Wethersfield, CT, and Onions
Corinne Willard presides over Comstock, Ferre today. (Willards have been in the business since the 1880s.) Years ago she had a Saturday-morning radio show on gardening, and people still ask her when she’s going to get back on the air. Mrs. Willard brooks little nonsense. Ask her what’s wrong with your ailing rosebush, and she’ll expertly finger the leaves and say, “You’ve got spider mite, under the leaves and on top,” as if any fool could see such an obvious thing.Mrs. Willard despairs when Hartford’s urban refugees move here and plant lawns instead of gardens. “They put a pot of geraniums on the front step and that’s a big concession,” she says, shaking her head. “I have no front lawn. It’s all garden.”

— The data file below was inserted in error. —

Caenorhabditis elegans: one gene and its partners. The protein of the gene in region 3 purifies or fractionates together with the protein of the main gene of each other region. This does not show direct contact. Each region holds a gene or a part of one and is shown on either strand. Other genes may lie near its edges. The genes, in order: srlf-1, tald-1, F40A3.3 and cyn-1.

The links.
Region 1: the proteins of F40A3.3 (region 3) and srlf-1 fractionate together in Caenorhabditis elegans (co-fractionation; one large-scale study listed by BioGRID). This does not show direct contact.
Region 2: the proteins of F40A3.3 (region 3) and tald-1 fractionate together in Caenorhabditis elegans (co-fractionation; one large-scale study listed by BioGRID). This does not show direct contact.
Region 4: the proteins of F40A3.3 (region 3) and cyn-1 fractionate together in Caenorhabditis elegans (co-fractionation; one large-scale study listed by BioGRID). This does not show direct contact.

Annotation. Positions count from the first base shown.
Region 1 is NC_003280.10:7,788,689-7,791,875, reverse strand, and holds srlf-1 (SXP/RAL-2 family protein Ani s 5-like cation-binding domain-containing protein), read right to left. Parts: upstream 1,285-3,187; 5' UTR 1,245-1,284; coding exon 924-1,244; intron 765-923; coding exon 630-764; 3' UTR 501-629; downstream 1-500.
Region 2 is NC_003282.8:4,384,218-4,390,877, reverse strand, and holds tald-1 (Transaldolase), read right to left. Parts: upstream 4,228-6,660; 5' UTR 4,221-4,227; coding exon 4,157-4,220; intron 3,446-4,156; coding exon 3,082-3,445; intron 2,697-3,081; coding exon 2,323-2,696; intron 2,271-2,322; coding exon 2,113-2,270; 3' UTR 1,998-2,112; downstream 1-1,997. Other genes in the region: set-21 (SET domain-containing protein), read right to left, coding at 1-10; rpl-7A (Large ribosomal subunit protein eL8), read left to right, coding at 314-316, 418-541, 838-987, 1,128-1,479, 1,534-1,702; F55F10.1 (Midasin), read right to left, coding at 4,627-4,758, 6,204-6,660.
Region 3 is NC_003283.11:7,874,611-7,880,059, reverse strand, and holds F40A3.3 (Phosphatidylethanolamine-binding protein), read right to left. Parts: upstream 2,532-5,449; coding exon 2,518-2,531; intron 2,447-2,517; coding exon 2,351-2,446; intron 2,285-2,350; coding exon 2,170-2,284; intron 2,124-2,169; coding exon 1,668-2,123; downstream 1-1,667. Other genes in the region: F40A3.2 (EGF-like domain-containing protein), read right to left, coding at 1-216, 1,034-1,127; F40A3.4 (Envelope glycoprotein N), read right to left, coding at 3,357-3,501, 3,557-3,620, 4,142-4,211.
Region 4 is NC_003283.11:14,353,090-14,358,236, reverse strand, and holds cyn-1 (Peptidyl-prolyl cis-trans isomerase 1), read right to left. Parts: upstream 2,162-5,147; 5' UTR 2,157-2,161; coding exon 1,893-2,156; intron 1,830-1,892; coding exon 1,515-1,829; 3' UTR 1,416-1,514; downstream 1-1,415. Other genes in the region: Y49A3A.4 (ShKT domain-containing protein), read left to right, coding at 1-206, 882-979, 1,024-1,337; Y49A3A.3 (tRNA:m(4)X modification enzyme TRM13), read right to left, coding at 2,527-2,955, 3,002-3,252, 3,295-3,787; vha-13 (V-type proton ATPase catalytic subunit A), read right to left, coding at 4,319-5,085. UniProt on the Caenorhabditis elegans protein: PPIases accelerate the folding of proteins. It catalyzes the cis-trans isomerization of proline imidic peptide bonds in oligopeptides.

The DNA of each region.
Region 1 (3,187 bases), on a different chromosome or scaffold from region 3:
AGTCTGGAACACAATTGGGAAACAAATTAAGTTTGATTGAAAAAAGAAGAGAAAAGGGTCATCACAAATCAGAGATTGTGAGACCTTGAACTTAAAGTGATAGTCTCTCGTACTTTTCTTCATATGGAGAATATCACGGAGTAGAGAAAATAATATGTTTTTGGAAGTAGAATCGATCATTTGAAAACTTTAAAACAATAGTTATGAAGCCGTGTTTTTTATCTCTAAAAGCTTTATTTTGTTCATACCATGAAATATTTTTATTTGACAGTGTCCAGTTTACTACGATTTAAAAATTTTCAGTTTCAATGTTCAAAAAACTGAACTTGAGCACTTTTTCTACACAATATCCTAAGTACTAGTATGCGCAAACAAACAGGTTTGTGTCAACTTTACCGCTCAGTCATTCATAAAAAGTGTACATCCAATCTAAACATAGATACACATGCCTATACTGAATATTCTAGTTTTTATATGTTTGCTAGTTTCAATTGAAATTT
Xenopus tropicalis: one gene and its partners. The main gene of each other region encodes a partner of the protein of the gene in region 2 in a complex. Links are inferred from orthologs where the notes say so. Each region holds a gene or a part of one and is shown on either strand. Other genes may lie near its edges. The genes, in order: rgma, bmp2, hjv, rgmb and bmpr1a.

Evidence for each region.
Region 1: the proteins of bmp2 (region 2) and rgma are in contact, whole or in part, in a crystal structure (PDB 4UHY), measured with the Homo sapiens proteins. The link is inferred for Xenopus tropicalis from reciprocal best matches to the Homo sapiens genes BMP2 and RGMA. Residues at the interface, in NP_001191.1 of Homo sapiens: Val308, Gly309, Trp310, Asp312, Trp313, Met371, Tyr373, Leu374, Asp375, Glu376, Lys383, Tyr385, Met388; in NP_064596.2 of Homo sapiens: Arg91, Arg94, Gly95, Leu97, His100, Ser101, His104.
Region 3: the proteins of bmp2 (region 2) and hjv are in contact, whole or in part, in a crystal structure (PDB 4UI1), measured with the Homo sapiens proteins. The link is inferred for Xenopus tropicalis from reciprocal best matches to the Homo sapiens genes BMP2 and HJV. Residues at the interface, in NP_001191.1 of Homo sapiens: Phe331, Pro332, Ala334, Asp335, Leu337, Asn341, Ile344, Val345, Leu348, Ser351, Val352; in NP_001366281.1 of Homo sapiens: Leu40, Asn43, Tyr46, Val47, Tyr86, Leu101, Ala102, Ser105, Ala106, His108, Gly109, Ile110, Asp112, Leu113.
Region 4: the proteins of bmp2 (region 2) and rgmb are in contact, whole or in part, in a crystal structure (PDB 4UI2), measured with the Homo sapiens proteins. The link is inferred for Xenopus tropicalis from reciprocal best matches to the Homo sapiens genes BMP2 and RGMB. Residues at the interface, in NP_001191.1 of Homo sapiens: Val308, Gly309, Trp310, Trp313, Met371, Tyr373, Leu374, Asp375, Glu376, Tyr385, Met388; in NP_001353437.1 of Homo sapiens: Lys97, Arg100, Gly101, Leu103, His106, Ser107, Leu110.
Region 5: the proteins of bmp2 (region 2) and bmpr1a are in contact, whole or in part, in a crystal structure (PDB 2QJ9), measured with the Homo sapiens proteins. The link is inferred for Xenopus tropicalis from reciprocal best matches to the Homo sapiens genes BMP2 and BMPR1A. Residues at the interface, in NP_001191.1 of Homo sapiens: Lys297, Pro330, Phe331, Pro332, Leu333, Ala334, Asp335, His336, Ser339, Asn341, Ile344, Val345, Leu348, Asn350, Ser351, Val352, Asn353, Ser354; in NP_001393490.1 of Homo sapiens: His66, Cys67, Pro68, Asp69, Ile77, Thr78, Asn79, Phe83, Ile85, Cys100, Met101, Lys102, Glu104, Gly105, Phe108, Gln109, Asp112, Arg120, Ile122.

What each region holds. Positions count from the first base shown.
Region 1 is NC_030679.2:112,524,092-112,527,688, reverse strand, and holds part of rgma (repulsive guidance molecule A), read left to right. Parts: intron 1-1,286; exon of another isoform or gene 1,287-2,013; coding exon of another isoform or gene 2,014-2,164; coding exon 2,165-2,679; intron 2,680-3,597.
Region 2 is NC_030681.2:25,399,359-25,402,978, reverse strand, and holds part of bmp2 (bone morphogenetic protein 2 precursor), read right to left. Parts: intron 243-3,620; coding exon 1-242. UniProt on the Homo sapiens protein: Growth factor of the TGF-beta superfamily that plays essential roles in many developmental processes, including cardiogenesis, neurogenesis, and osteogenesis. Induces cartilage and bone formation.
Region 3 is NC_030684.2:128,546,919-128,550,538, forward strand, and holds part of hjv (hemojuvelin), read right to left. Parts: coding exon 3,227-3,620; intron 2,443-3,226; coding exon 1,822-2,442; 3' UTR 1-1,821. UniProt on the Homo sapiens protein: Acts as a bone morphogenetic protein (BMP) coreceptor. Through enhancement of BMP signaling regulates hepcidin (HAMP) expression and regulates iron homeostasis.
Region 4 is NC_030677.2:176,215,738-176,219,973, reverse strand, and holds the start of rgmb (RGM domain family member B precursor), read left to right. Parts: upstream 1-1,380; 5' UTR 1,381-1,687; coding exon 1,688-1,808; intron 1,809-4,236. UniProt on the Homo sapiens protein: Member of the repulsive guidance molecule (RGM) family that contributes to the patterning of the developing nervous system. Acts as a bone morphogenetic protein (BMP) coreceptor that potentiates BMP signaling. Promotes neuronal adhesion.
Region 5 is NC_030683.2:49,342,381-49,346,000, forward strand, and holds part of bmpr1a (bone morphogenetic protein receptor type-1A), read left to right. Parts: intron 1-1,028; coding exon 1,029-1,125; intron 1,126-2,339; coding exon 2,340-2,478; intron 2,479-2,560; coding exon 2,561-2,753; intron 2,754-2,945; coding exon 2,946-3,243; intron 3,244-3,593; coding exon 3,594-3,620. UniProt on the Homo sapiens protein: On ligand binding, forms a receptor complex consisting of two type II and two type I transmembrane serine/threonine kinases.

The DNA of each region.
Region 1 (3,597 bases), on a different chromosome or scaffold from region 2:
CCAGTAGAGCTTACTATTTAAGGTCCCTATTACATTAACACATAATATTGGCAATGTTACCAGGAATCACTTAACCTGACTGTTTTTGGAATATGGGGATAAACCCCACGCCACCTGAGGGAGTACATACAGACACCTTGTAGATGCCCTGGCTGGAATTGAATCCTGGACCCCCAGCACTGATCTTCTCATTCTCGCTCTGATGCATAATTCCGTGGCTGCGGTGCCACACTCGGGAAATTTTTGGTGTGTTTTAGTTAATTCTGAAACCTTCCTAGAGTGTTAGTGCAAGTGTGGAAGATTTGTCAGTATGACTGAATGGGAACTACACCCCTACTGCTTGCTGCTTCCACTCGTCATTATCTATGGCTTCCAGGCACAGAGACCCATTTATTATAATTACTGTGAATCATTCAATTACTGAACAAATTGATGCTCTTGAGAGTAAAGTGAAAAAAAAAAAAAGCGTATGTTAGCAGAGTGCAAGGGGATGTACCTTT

Perhaps on this spring afternoon at Comstock, Ferre & Company, the heart of Wethersfield’s agricultural past still beats softly. See that toy wagonful of daffodils waving in the breeze? In the back, there’s a case of sheep mxanure, and some buckwheat hulls, and a bunch of saltmarsh hay. Corinne Willard’s in front, getting annoyed because someone put a packet of catnip where the chamomile should be. And just look outside at that one enthusiastically hand-scribbled sign. It says: “Onion Sets Are Here!” Judging by a certain whiff in the air, there seems to be a run on them.